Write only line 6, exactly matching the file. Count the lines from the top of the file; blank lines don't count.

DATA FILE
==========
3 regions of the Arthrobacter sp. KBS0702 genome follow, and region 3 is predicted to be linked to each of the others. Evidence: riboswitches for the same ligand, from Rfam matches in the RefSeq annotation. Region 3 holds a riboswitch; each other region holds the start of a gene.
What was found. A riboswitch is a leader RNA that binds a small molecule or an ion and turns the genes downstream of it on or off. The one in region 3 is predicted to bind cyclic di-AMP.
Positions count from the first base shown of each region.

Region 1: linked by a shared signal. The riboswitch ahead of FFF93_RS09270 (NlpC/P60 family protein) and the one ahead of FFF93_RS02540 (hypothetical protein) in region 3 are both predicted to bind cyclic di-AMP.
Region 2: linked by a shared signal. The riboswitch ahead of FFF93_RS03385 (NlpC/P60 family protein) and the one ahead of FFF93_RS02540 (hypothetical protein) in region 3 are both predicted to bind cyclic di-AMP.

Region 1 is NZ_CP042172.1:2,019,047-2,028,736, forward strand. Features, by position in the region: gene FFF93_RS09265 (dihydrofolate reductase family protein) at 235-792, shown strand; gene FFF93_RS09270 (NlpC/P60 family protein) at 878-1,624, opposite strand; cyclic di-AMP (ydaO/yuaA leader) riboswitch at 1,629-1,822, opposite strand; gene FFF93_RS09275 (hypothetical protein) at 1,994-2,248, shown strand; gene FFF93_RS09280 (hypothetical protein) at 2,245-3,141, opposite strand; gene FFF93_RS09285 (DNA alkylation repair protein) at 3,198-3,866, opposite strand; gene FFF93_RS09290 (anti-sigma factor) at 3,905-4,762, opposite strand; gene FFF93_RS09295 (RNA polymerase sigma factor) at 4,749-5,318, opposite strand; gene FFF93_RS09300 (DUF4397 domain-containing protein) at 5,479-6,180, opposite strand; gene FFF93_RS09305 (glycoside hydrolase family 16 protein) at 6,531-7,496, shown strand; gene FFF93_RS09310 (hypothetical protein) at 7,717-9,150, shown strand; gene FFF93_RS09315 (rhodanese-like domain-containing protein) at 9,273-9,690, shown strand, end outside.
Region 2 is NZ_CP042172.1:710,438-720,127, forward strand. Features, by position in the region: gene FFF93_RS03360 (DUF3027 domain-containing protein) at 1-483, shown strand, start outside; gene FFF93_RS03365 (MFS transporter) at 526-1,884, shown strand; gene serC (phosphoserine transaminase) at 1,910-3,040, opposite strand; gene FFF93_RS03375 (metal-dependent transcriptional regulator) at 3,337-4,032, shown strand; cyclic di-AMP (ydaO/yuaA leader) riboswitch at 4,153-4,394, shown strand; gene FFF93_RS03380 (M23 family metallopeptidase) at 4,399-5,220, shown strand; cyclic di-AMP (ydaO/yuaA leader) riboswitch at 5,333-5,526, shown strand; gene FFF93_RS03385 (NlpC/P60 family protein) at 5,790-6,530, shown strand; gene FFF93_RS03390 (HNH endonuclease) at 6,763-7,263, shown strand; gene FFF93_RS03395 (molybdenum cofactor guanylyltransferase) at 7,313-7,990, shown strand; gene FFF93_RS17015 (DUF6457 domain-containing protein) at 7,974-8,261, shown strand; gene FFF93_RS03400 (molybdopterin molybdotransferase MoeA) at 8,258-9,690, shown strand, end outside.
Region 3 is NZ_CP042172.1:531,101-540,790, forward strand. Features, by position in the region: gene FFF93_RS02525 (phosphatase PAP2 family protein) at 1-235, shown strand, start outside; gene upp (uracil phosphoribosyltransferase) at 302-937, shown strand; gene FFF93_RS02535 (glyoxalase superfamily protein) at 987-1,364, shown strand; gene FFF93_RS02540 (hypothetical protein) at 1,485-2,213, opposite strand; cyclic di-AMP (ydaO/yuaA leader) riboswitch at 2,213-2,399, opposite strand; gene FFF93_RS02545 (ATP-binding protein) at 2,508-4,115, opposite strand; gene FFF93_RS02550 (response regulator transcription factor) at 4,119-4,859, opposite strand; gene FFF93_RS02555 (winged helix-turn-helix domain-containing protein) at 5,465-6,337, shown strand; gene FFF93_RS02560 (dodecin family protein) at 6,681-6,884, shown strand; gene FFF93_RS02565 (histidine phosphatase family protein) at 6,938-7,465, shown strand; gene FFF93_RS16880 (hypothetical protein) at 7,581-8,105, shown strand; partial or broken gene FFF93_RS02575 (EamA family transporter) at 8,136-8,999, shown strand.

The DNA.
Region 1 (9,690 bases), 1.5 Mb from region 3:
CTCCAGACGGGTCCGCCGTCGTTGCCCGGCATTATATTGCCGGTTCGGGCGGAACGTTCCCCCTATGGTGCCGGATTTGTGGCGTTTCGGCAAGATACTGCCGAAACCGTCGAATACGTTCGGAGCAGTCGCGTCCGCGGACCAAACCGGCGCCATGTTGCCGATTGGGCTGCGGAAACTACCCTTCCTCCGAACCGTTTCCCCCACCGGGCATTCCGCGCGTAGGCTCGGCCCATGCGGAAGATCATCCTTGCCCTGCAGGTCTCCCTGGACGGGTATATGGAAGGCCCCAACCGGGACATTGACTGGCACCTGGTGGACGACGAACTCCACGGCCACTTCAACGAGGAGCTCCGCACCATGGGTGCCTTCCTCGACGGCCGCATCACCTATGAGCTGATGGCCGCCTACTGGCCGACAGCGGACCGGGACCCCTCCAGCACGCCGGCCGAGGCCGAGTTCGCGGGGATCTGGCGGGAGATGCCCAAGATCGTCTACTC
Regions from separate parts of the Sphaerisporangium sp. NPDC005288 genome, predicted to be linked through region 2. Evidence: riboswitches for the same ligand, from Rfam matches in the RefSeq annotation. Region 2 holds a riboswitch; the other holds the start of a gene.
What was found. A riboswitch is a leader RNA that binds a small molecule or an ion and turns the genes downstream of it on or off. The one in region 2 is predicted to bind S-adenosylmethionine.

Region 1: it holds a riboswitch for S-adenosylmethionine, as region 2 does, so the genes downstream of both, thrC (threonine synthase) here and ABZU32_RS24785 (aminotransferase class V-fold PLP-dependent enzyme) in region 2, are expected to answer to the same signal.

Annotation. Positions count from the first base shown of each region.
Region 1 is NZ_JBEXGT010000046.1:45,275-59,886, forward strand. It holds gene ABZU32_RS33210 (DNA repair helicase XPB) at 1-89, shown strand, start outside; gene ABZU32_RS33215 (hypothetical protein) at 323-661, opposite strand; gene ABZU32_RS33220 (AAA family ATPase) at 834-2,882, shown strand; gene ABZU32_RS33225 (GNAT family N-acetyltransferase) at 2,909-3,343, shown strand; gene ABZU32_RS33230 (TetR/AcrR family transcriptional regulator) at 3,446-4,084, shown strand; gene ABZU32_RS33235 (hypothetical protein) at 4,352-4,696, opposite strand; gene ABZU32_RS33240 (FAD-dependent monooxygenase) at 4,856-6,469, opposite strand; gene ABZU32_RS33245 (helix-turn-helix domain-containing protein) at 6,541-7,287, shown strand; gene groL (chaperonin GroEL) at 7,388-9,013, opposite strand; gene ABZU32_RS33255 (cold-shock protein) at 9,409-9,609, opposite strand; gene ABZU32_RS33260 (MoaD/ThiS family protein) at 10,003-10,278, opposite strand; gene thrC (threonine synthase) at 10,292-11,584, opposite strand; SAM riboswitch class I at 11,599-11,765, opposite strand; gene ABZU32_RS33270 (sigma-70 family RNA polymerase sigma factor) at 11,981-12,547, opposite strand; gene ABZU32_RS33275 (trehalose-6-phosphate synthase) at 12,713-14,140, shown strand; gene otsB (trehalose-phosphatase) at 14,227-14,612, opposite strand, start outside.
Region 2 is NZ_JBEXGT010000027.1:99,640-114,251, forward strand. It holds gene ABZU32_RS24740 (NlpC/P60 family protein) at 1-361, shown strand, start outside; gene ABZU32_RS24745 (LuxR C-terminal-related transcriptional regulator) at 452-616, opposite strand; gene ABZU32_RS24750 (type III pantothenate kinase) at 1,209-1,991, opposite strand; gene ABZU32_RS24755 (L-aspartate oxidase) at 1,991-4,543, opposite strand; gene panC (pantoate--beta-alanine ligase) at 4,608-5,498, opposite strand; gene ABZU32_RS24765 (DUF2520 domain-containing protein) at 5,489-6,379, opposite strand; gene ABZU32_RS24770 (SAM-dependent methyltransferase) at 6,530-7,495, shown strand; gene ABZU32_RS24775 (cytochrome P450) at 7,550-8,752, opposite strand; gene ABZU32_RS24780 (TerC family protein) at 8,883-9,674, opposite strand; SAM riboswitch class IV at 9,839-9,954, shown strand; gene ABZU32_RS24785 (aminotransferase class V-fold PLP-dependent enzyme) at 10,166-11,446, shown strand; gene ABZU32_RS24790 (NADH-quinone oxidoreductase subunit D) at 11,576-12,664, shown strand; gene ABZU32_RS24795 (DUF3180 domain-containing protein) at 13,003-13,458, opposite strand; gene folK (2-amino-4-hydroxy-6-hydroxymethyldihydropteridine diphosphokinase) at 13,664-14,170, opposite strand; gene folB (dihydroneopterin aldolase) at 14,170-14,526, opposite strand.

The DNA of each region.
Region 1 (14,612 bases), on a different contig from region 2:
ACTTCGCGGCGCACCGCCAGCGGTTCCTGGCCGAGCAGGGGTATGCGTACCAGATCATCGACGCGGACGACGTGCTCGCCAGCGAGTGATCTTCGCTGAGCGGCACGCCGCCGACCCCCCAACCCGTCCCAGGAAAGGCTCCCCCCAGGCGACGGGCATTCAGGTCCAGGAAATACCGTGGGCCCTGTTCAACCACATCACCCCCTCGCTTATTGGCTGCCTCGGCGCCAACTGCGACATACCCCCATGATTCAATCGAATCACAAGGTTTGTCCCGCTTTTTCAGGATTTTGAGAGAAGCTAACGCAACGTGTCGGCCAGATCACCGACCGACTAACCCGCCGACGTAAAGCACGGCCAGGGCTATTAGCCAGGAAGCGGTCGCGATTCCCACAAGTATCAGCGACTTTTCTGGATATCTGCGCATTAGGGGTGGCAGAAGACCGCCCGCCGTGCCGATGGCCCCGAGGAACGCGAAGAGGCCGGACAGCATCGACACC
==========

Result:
Region 1 is NZ_CP042172.1:2,019,047-2,028,736, forward strand. Features, by position in the region: gene FFF93_RS09265 (dihydrofolate reductase family protein) at 235-792, shown strand; gene FFF93_RS09270 (NlpC/P60 family protein) at 878-1,624, opposite strand; cyclic di-AMP (ydaO/yuaA leader) riboswitch at 1,629-1,822, opposite strand; gene FFF93_RS09275 (hypothetical protein) at 1,994-2,248, shown strand; gene FFF93_RS09280 (hypothetical protein) at 2,245-3,141, opposite strand; gene FFF93_RS09285 (DNA alkylation repair protein) at 3,198-3,866, opposite strand; gene FFF93_RS09290 (anti-sigma factor) at 3,905-4,762, opposite strand; gene FFF93_RS09295 (RNA polymerase sigma factor) at 4,749-5,318, opposite strand; gene FFF93_RS09300 (DUF4397 domain-containing protein) at 5,479-6,180, opposite strand; gene FFF93_RS09305 (glycoside hydrolase family 16 protein) at 6,531-7,496, shown strand; gene FFF93_RS09310 (hypothetical protein) at 7,717-9,150, shown strand; gene FFF93_RS09315 (rhodanese-like domain-containing protein) at 9,273-9,690, shown strand, end outside.